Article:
Cold Souls (2009)
Civilization and its discontents. Paul, an actor preparing for "Uncle Vanya" on Broadway, is mired in ennui. His agent tells him about an office where he can put his soul in storage. He does so then discovers that being soulless helps neither his acting nor his marriage; he returns to the office and rents, for two weeks, the soul of a Russian poet. His acting improves, but his wife finds him different, he sees bits of the borrowed soul's life, and he's now deep in sorrow. He wants his own soul back, but there are complications: it's in St. Petersburg. With the help of Nina, a Russian who transports souls to the U.S., he determines to get it back. Who has he become?
Giamatti stars as a fictionalised version of himself, an anxious, overwhelmed actor who decides to enlist the service of a company to deep freeze his soul. Complications ensue when his soul gets lost in a soul trafficking scheme which has taken his soul to St. Petersburg. The film then follows Giamatti desperately trying to recover his soul.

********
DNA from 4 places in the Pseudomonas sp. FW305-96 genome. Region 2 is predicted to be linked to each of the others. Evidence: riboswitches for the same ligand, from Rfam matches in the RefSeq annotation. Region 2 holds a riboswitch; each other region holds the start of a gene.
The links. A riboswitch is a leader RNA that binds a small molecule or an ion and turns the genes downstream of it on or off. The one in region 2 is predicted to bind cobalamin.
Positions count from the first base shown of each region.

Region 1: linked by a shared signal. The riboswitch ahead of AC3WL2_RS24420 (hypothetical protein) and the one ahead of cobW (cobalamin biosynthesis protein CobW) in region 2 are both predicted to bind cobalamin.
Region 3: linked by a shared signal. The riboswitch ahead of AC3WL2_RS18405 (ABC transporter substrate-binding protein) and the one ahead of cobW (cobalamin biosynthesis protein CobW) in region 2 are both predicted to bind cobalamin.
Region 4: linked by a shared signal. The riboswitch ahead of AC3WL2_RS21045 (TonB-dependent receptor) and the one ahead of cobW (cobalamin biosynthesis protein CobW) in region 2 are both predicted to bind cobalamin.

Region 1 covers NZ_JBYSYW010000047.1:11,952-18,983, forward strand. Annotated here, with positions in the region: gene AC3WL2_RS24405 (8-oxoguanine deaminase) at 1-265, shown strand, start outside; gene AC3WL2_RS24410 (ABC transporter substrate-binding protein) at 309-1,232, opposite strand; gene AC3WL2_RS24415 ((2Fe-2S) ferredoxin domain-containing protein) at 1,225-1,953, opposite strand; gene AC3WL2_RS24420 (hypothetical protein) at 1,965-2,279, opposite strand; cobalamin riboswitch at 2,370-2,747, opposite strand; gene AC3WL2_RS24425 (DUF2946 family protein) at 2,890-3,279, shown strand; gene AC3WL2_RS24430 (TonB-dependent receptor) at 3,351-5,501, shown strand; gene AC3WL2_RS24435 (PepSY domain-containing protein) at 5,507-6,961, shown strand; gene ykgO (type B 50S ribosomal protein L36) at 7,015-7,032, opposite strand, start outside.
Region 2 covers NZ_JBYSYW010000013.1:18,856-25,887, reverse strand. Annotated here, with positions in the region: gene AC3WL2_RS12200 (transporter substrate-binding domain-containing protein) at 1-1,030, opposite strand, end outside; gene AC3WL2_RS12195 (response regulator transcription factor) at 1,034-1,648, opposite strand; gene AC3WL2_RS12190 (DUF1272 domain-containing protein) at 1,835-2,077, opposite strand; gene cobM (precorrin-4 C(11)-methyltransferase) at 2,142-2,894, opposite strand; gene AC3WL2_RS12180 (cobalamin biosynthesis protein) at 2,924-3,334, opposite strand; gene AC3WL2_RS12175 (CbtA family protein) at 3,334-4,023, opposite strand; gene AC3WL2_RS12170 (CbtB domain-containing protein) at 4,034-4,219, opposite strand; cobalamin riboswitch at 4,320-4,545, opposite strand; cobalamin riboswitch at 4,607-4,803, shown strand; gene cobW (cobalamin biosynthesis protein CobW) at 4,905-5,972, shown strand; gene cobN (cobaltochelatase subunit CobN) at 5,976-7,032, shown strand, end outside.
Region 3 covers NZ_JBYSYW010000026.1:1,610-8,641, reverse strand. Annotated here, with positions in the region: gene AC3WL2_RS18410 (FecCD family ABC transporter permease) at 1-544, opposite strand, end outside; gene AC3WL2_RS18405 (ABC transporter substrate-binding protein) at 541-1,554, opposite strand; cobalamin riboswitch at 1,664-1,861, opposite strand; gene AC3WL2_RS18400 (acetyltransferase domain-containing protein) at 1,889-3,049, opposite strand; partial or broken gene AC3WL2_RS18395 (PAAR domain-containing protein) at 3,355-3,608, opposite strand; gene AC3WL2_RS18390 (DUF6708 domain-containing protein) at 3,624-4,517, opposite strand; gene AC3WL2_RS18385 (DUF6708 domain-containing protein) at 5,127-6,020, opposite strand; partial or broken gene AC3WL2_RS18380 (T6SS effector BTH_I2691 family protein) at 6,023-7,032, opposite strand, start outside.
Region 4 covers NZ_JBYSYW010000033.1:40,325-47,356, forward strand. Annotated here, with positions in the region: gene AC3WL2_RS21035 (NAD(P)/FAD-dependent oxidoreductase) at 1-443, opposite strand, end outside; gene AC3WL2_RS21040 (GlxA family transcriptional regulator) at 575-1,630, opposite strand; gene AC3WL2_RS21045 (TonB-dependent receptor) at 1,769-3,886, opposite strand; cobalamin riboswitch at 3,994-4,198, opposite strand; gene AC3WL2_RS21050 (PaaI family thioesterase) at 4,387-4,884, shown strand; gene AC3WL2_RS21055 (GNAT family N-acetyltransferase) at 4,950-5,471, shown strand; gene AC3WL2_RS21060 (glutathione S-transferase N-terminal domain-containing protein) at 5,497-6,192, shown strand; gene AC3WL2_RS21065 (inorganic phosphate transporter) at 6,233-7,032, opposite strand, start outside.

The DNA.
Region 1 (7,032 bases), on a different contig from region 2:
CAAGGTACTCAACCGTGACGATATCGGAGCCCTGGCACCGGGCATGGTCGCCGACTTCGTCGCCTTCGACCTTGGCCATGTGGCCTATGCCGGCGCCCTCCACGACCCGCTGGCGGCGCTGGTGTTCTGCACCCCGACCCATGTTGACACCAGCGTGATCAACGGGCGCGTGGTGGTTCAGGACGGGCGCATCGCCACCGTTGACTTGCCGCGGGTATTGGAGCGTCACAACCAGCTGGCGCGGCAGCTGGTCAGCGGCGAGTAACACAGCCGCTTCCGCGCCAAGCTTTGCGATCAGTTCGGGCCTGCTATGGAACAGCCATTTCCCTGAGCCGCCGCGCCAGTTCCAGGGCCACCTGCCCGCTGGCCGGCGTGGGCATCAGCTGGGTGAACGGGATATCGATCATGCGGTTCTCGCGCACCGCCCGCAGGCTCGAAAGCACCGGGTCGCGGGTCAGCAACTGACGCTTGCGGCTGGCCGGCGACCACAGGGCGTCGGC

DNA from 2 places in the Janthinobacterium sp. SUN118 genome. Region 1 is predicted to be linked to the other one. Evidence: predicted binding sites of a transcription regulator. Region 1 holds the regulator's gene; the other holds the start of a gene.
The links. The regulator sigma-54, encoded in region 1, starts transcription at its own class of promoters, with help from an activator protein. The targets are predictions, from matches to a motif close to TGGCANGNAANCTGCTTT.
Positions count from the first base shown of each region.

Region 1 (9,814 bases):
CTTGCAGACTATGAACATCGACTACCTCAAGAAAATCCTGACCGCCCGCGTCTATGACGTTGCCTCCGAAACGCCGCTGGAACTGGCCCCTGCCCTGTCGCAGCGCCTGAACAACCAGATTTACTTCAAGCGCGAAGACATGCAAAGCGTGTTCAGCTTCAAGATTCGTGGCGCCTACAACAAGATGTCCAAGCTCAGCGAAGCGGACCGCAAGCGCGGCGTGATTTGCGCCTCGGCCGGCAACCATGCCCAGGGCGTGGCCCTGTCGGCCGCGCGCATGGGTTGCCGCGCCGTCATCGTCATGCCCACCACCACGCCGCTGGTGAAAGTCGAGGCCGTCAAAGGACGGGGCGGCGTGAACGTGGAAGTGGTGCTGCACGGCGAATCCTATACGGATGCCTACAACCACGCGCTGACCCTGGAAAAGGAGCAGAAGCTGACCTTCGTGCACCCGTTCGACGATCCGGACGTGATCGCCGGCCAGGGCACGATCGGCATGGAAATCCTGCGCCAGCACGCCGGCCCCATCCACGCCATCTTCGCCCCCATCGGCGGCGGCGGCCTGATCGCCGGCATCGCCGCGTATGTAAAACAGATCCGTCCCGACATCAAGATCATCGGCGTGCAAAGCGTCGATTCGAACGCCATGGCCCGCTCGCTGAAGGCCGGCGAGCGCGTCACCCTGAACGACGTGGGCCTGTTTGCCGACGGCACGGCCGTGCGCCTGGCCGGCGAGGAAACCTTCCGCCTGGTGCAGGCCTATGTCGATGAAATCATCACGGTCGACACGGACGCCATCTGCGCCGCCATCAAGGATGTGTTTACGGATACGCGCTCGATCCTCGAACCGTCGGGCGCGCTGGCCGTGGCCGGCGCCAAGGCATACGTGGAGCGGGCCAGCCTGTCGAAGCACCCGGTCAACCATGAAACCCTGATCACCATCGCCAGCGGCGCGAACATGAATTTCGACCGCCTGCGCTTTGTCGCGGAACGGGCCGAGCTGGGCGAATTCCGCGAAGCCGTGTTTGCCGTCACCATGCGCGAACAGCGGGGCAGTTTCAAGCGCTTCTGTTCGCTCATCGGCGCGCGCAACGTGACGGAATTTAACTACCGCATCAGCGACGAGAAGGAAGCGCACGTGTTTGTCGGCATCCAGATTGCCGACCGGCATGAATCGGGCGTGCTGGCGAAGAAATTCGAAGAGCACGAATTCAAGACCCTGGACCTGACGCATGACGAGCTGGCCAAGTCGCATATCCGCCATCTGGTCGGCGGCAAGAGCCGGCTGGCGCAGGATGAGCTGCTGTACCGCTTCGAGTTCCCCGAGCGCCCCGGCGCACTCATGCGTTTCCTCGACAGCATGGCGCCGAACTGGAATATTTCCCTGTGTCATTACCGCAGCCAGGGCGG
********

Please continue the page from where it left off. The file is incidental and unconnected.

Paul is an actor who feels bogged down by his participation in a production of Chekov's play, Vanya.
- In response to shiny, bigger, better American consumerism comes Cold Souls, a metaphysical comedy in which souls can be extracted and traded as commodities. Balancing on a tightrope between deadpan humor and pathos, and between reality and fantasy, the film presents Paul Giamatti as himself, agonizing over his interpretation of Uncle Vanya. Paralyzed with anxiety, he stumbles upon a solution via a New Yorker article about a high-tech company promising to alleviate suffering by deep-freezing souls. Giamatti enlists their services, intending to reinstate his soul once he survives the performance. But complications ensue when a mysterious, soul-trafficking mule borrows Giamatti's stored soul for an ambitious, but unfortunately talentless, soap-opera actress. Rendered soulless, he is left with no choice but to follow the trail back to St. Petersburg.